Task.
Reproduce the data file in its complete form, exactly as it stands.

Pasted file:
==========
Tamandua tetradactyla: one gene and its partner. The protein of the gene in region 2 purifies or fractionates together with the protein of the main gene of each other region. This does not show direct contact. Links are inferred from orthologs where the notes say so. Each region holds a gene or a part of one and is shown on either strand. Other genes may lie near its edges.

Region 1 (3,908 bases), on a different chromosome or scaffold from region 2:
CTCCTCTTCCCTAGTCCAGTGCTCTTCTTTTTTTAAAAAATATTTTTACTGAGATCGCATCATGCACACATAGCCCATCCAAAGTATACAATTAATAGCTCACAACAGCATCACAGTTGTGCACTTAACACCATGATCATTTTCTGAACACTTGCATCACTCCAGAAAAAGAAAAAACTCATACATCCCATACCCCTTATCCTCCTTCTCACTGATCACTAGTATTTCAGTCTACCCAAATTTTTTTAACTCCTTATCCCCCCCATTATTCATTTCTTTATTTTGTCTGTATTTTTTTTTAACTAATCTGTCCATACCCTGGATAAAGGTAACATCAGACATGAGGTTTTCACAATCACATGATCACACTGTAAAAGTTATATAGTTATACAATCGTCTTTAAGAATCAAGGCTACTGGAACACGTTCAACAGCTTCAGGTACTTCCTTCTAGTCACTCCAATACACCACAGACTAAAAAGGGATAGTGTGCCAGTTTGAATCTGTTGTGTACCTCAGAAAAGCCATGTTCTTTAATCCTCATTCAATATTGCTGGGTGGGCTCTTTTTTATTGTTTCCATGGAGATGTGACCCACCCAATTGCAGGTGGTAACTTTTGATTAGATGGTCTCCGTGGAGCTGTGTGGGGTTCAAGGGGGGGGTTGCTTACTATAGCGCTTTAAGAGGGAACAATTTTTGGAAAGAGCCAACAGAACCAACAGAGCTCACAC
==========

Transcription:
Tamandua tetradactyla: one gene and its partner. The protein of the gene in region 2 purifies or fractionates together with the protein of the main gene of each other region. This does not show direct contact. Links are inferred from orthologs where the notes say so. Each region holds a gene or a part of one and is shown on either strand. Other genes may lie near its edges.

Region 1 (3,908 bases), on a different chromosome or scaffold from region 2:
CTCCTCTTCCCTAGTCCAGTGCTCTTCTTTTTTTAAAAAATATTTTTACTGAGATCGCATCATGCACACATAGCCCATCCAAAGTATACAATTAATAGCTCACAACAGCATCACAGTTGTGCACTTAACACCATGATCATTTTCTGAACACTTGCATCACTCCAGAAAAAGAAAAAACTCATACATCCCATACCCCTTATCCTCCTTCTCACTGATCACTAGTATTTCAGTCTACCCAAATTTTTTTAACTCCTTATCCCCCCCATTATTCATTTCTTTATTTTGTCTGTATTTTTTTTTAACTAATCTGTCCATACCCTGGATAAAGGTAACATCAGACATGAGGTTTTCACAATCACATGATCACACTGTAAAAGTTATATAGTTATACAATCGTCTTTAAGAATCAAGGCTACTGGAACACGTTCAACAGCTTCAGGTACTTCCTTCTAGTCACTCCAATACACCACAGACTAAAAAGGGATAGTGTGCCAGTTTGAATCTGTTGTGTACCTCAGAAAAGCCATGTTCTTTAATCCTCATTCAATATTGCTGGGTGGGCTCTTTTTTATTGTTTCCATGGAGATGTGACCCACCCAATTGCAGGTGGTAACTTTTGATTAGATGGTCTCCGTGGAGCTGTGTGGGGTTCAAGGGGGGGGTTGCTTACTATAGCGCTTTAAGAGGGAACAATTTTTGGAAAGAGCCAACAGAACCAACAGAGCTCACAC